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J Clin Epidemiol. 2014 Jul;67(7):734-44. doi: 10.1016/j.jclinepi.2014.02.009. Epub 2014 Apr 24.

After adjusting for bias in meta-analysis seasonal influenza vaccine remains effective in community-dwelling elderly.

Author information

  • 1Unit of PharmacoEpidemiology & PharmacoEconomics (PE2), Department of Pharmacy, University of Groningen, A. Deusinglaan 1, 9713 AV, Groningen, The Netherlands; Department of Epidemiology, University Medical Center Groningen, University of Groningen, Hanzeplein 1, Postbus 30 001, 9700 RB Groningen, the Netherlands.
  • 2Medical Research Council Biostatistics Unit, Institute of Public Health, University Forvie Site, Robinson Way, Cambridge. UK. CB2 0SR.
  • 3Unit of PharmacoEpidemiology & PharmacoEconomics (PE2), Department of Pharmacy, University of Groningen, A. Deusinglaan 1, 9713 AV, Groningen, The Netherlands; Toronto Health Economics and Technology Assessment collaborative, University of Toronto, 144 College st. Rm:685, Toronto ON M5S3M2, Canada.
  • 4Department of Respiratory Infections of the Centre for Infectious Disease Control, National Institute for Public Health and the Environment, PO Box 1, 3720 BA Bilthoven, The Netherlands.
  • 5Department of Epidemiology, University Medical Center Groningen, University of Groningen, Hanzeplein 1, Postbus 30 001, 9700 RB Groningen, the Netherlands.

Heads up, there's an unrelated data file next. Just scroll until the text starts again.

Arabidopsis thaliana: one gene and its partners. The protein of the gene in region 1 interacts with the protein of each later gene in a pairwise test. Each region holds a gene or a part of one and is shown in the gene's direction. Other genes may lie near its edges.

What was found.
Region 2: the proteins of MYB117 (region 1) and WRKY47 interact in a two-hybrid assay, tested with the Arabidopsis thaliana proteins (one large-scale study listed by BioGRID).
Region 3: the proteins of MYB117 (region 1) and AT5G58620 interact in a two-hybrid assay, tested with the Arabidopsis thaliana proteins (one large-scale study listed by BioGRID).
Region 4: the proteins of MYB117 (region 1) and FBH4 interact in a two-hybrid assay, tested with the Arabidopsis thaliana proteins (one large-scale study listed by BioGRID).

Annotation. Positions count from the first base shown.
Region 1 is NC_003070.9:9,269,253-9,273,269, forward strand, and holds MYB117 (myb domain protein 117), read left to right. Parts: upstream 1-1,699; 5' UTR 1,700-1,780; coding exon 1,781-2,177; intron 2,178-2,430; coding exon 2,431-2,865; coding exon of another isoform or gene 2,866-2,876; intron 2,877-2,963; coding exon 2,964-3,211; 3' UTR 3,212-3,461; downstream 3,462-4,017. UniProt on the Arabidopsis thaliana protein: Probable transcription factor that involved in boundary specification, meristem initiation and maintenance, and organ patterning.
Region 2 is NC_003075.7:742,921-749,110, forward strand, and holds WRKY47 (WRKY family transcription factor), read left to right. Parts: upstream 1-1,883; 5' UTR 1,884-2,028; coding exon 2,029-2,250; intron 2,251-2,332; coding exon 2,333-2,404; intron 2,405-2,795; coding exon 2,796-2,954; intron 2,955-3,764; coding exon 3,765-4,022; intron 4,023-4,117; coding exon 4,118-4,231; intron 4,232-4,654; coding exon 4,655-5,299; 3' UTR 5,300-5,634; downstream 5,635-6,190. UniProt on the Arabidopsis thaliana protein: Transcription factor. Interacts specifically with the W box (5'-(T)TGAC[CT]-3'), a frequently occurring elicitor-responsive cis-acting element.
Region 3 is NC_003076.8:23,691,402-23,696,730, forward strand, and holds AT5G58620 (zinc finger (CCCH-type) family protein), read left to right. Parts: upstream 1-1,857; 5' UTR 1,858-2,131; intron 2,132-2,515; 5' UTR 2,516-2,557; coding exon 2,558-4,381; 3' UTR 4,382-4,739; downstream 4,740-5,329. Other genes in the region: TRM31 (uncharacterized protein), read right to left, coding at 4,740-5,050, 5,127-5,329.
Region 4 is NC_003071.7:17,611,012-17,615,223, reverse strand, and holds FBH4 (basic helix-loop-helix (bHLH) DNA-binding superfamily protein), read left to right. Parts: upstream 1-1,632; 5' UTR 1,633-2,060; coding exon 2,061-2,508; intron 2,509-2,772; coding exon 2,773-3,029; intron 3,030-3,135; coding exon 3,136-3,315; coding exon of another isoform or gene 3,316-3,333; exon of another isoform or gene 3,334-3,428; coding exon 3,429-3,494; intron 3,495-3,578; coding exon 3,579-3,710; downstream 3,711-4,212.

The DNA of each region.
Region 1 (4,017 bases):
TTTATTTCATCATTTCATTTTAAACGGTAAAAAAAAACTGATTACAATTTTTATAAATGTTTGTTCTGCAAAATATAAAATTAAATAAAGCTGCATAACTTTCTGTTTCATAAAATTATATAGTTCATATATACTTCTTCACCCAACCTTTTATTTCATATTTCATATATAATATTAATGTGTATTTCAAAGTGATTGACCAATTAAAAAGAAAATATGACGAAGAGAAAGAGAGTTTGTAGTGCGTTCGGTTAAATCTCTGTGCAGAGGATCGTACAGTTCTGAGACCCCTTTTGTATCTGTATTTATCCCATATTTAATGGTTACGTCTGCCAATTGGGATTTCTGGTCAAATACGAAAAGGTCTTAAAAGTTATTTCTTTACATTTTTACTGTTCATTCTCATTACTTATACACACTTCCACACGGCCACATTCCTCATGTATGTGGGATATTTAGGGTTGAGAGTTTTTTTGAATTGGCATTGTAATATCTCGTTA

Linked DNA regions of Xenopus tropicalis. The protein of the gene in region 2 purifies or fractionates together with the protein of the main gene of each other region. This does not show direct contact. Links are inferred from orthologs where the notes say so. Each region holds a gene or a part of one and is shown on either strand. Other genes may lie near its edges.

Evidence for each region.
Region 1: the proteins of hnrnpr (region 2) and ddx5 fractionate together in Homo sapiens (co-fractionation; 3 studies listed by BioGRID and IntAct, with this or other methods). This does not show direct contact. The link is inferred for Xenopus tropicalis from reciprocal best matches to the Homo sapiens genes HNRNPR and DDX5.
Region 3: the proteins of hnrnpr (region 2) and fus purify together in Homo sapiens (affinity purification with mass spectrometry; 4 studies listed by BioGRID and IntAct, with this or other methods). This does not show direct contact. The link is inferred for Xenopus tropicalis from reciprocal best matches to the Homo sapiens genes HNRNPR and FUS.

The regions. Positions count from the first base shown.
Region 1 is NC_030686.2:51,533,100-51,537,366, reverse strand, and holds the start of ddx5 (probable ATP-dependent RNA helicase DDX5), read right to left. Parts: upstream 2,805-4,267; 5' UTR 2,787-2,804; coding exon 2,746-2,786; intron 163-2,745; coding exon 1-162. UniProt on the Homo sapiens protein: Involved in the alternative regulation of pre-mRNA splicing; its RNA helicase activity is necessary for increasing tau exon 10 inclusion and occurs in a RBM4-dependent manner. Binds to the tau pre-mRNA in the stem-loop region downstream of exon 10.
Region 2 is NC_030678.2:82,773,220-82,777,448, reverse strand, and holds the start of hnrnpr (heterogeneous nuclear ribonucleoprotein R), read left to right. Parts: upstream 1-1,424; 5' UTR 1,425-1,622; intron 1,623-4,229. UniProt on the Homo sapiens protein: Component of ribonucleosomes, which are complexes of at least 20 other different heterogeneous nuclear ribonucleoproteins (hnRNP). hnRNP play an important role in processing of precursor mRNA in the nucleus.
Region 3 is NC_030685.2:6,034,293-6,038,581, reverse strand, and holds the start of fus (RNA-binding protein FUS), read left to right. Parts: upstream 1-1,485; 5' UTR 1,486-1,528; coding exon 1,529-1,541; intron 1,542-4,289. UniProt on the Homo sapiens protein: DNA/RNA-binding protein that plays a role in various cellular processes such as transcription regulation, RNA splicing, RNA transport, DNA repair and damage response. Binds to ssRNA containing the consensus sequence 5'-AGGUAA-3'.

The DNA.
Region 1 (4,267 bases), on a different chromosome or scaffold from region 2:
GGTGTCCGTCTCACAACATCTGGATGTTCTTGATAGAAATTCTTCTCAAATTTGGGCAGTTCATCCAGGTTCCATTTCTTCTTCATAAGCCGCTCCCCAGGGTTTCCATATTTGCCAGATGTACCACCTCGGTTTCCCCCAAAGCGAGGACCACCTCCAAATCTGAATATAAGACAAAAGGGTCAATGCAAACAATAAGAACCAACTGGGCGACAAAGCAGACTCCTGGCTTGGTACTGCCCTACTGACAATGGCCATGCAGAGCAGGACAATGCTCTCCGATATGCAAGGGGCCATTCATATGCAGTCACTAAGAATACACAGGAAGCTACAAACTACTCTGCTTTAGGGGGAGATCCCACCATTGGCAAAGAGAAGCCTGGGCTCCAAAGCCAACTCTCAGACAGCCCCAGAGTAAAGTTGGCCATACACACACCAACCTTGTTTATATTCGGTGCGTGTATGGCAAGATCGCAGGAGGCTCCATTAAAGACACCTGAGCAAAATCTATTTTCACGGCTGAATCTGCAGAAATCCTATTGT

• 6Unit of PharmacoEpidemiology & PharmacoEconomics (PE2), Department of Pharmacy, University of Groningen, A. Deusinglaan 1, 9713 AV, Groningen, The Netherlands; Department of Epidemiology, University Medical Center Groningen, University of Groningen, Hanzeplein 1, Postbus 30 001, 9700 RB Groningen, the Netherlands. Electronic address: e.hak@rug.nl.

Abstract

OBJECTIVE:

To compare the performance of the bias-adjusted meta-analysis to the conventional meta-analysis assessing seasonal influenza vaccine effectiveness among community-dwelling elderly aged 60 years and older.

STUDY DESIGN AND SETTING:

Systematic literature search revealed 14 cohort studies that met inclusion and exclusion criteria. Laboratory-confirmed influenza, influenza-like illness, hospitalization from influenza and/or pneumonia, and all-cause mortality were study outcomes. Potential biases were identified using bias checklists. The magnitude and uncertainty of biases were assessed by expert opinion. Pooled odds ratios (ORs) and 95% confidence intervals (95% CIs) were calculated using random effects model.

RESULTS:

After incorporating biases, overall effect estimates regressed slightly toward no effect, with the largest relative difference between conventional and bias-adjusted ORs for laboratory-confirmed influenza (OR, 0.18; 95% CI: 0.01, 3.00 vs. OR, 0.23; 95% CI: 0.03, 2.04). In most of the studies, CIs widened reflecting uncertainties about the biases. The between-study heterogeneity reduced considerably with the largest reduction for all-cause mortality (I(2) = 4%, P = 0.39 vs. I(2) = 91%, P < 0.01).

CONCLUSION:

This case study showed that after addressing potential biases influenza vaccine was still estimated effective in preventing hospitalization from influenza and/or pneumonia and all-cause mortality. Increasing the number of assessors and incorporating empirical evidence might improve the new bias-adjustment method.

KEYWORDS:

Bias adjustment; Community-dwelling elderly; Meta-analysis; Observational studies; Seasonal influenza; Vaccination

PMID:
24768004
DOI:
10.1016/j.jclinepi.2014.02.009
[PubMed - indexed for MEDLINE]
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